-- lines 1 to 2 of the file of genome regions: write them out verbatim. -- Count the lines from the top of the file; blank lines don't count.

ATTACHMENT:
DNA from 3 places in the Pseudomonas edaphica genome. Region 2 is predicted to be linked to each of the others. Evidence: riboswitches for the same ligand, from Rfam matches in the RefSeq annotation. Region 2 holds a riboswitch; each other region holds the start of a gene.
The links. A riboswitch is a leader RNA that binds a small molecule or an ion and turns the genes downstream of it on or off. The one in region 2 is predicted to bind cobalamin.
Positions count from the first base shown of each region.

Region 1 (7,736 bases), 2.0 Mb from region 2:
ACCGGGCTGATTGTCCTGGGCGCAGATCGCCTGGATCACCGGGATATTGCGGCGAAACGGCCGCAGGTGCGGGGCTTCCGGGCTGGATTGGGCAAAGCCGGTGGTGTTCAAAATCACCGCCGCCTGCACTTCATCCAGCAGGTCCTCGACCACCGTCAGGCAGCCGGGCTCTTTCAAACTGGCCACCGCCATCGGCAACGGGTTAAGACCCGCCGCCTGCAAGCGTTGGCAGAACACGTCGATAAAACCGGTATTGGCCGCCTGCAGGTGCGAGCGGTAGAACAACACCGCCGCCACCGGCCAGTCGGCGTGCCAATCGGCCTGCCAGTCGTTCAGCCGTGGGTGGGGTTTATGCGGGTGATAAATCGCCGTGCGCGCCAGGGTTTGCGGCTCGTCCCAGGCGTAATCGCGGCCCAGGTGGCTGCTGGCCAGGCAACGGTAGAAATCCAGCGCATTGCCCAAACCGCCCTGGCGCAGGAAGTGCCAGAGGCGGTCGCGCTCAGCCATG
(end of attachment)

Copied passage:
DNA from 3 places in the Pseudomonas edaphica genome. Region 2 is predicted to be linked to each of the others. Evidence: riboswitches for the same ligand, from Rfam matches in the RefSeq annotation. Region 2 holds a riboswitch; each other region holds the start of a gene.
The links. A riboswitch is a leader RNA that binds a small molecule or an ion and turns the genes downstream of it on or off. The one in region 2 is predicted to bind cobalamin.